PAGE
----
Obsessed murderer followed woman from Pakistan to UK then suffocated her with Covid mask

An obsessive man who followed a woman from Pakistan to the UK then suffocated her with a Covid mask and stuffed a suitcase coontaining her body into bushes is facing life in jail.

Muhammad Arslan, 27, forced a floral patterned mask into the mouth of 21-year-old Hina Bashir after she visited his shared flat in Ilford, east London, in July last year.

He claimed he had only meant to quieten her after he confronted her over naked photographs of her that he had been sent.

But the prosecution rejected his explanation as ‘elaborate and concocted’ and asserted he had killed her out of anger and jealousy.

Arslan had followed the business management student from their home village in Pakistan after becoming obsessed with her when she was a child. 

Muhammad Arslan, 27, forced a floral patterned mask into the mouth of 21-year-old Hina Bashir (pictured) after she visited his shared flat in Ilford, east London, in July last year

He admitted manslaughter on the first day of his trial but denied murder and perverting the course of justice by concealing Ms Bashir’s body.

A jury at the Old Bailey deliberated for five hours and 20 minutes to find him guilty of the charges.

Ms Bashir’s family in court expressed relief as the verdicts were delivered while Arslan stood impassively in the dock with his arms crossed.

The court heard how Arslan and Ms Bashir grew up in the same village in the Faisalabad district of Pakistan.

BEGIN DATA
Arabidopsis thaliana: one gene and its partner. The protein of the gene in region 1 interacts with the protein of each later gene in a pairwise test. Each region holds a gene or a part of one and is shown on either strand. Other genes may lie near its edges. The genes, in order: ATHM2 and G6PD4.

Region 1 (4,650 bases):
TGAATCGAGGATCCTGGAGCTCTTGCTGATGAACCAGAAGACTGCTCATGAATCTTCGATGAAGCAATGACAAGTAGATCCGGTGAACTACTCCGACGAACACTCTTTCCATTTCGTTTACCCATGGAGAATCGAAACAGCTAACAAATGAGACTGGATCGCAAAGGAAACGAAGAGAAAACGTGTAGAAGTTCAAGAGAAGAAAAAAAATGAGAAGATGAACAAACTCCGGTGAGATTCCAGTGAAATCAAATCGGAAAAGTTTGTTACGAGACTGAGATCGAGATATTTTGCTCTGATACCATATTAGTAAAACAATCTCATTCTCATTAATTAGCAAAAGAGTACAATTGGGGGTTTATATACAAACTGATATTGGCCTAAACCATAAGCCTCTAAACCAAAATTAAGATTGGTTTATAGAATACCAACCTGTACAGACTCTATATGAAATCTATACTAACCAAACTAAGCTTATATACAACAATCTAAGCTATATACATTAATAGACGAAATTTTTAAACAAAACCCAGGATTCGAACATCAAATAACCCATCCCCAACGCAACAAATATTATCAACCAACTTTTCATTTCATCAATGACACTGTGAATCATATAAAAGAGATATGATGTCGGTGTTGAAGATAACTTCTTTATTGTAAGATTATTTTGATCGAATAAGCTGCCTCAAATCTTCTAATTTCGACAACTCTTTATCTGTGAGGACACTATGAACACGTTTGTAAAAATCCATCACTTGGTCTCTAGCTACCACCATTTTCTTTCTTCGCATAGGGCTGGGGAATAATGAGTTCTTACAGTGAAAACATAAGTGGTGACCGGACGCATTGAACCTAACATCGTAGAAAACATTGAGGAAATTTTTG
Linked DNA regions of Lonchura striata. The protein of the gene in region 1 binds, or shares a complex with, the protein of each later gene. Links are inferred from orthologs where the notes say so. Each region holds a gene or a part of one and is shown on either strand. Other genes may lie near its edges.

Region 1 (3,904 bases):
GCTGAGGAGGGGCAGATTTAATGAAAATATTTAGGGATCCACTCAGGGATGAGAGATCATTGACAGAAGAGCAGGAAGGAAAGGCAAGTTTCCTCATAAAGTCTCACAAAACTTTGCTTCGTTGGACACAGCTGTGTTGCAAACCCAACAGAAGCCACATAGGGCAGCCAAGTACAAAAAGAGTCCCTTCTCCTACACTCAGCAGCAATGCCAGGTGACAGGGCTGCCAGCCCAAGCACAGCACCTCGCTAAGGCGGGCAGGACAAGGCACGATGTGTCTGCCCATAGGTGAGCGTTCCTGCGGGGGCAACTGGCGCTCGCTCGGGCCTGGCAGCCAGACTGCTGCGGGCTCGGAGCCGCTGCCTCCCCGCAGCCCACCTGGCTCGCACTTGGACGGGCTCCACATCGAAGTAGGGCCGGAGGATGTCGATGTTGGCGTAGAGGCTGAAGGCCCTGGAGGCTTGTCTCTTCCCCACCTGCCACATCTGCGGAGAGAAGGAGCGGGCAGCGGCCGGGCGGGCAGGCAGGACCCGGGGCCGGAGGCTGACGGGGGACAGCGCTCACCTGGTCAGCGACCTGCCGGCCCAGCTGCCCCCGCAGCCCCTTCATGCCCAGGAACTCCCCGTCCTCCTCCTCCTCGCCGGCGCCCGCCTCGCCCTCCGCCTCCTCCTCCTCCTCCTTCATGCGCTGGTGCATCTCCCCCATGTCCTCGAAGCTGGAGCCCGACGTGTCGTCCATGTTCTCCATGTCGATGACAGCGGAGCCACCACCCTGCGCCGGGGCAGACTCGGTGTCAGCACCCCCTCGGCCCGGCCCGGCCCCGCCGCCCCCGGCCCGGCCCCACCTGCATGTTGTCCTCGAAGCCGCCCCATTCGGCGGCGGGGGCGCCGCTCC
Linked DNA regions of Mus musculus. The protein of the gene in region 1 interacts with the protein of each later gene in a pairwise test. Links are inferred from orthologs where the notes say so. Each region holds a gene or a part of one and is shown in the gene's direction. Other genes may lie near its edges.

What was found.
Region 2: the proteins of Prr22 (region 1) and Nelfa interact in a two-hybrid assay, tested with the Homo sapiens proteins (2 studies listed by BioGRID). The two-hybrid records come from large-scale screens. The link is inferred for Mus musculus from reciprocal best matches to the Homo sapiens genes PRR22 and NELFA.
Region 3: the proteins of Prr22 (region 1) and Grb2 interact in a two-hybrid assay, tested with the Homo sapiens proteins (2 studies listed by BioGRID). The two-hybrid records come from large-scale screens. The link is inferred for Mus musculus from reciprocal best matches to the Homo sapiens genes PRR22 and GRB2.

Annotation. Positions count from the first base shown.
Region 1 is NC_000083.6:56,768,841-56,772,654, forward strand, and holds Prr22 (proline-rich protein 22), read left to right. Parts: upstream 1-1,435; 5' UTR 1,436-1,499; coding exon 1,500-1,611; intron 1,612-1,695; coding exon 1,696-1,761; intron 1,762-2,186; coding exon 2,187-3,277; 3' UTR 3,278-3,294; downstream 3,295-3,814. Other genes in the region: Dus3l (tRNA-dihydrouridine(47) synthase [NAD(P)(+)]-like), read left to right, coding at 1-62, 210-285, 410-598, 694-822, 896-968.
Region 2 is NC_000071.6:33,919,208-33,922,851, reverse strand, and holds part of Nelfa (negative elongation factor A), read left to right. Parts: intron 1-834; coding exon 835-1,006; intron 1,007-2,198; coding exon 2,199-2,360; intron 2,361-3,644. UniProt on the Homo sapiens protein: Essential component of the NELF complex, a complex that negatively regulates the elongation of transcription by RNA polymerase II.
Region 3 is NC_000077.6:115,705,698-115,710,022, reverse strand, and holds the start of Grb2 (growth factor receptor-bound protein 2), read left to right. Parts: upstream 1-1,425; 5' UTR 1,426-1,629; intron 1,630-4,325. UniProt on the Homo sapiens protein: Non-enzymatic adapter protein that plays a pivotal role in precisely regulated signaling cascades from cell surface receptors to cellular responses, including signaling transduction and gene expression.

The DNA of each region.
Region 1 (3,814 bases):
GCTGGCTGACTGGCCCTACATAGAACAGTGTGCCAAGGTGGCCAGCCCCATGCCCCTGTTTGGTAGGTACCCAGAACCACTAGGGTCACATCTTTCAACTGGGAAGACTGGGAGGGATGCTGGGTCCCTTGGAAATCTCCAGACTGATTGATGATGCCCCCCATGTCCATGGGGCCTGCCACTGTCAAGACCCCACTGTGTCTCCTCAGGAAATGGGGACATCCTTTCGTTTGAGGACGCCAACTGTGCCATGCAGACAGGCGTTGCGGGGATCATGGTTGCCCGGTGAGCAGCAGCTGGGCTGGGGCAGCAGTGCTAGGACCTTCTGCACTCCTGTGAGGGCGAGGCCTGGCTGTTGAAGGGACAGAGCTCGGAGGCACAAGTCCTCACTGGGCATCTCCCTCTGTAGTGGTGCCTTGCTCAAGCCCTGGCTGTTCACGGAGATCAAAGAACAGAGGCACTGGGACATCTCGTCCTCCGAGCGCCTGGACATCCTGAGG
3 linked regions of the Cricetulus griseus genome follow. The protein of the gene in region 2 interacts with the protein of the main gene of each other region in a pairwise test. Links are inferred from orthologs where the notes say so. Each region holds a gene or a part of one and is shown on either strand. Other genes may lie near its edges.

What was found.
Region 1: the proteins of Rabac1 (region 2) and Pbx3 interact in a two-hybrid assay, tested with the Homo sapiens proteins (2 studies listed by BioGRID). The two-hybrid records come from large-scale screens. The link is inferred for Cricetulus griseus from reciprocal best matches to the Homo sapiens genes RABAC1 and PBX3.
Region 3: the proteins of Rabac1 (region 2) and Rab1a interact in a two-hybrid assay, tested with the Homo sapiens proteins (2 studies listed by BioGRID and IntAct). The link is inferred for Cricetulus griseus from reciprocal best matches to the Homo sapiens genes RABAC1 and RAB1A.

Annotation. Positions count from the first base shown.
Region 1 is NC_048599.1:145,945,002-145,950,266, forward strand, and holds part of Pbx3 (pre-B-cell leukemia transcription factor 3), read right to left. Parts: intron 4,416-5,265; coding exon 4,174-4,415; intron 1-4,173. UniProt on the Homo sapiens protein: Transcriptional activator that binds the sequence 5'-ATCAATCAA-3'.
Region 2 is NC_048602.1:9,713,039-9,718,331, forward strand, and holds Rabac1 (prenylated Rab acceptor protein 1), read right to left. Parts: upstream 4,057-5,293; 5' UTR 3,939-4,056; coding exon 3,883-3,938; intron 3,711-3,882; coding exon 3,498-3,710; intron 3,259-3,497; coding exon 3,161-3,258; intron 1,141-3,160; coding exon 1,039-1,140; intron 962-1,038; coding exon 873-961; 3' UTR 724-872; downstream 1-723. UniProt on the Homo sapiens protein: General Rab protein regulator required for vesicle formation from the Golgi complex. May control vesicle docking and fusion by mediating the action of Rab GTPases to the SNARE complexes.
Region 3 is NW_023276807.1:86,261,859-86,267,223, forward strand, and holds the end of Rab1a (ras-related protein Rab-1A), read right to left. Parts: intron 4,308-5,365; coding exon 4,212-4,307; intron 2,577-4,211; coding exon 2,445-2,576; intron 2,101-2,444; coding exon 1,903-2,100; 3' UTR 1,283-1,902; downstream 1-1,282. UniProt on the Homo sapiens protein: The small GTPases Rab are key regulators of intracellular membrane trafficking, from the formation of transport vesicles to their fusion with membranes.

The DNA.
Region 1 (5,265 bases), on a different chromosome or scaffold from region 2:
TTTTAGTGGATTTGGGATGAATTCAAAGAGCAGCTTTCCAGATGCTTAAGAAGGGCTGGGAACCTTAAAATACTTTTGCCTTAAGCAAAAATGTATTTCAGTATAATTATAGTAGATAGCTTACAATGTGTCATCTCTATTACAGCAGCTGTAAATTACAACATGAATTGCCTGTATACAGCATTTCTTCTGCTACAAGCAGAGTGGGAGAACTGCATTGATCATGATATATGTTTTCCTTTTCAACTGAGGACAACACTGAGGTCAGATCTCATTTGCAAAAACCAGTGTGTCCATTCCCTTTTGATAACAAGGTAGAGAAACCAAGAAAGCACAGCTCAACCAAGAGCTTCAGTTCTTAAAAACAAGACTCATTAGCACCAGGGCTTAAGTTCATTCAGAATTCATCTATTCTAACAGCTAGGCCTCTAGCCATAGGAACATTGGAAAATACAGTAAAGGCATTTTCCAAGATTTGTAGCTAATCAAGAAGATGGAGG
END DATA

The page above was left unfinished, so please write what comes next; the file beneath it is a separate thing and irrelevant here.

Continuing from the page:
From the age of 11, Ms Bashir had been befriended via text message by the then 17-year-old defendant, it was alleged.

At one point, Arslan declared: ‘How wonderful it is that I have found my princess in the house right next to mine.’

Ms Bashir went on to reject his advances and had a boyfriend in Pakistan and another after moving to the UK in November 2021 to study business management at Coventry University’s London campus, the court heard.

Within months of her arrival, Arslan had followed her, enrolling at the University of Essex for a masters degree in data science and applications and working part-time in a warehouse, jurors heard.

He told friends Ms Bashir was his fiancée and sent her messages saying she was his ‘life’. 

Arslan already had masters degree in maths and quantum physics from the University of Faisalabad and had given up a job as the manager of a pharmacy to travel to the UK, jurors were told.

On the evening of July 11 last year, Ms Bashir and two female friends had visited Arslan’s flat to collect some belongings she had left there while moving.

When Ms Bashir did not come out, her friends had to leave without her and the student was never seen alive again, jurors were told.

Hina’s blood was found on his bed and facemasks with the same pattern as the one found in her mouth were found in his home.

Having killed her, Arslan put her body into a suitcase in the bedroom he shared with a friend and stored it there overnight.

Arslan had become increasingly obsessed with Ms Bashir and jurors were shown an image he had edited of himself and Hina both inside love hearts.

He had also edited a photograph of a cake with the words ‘Happy Birthday Hina Arslan’ on it.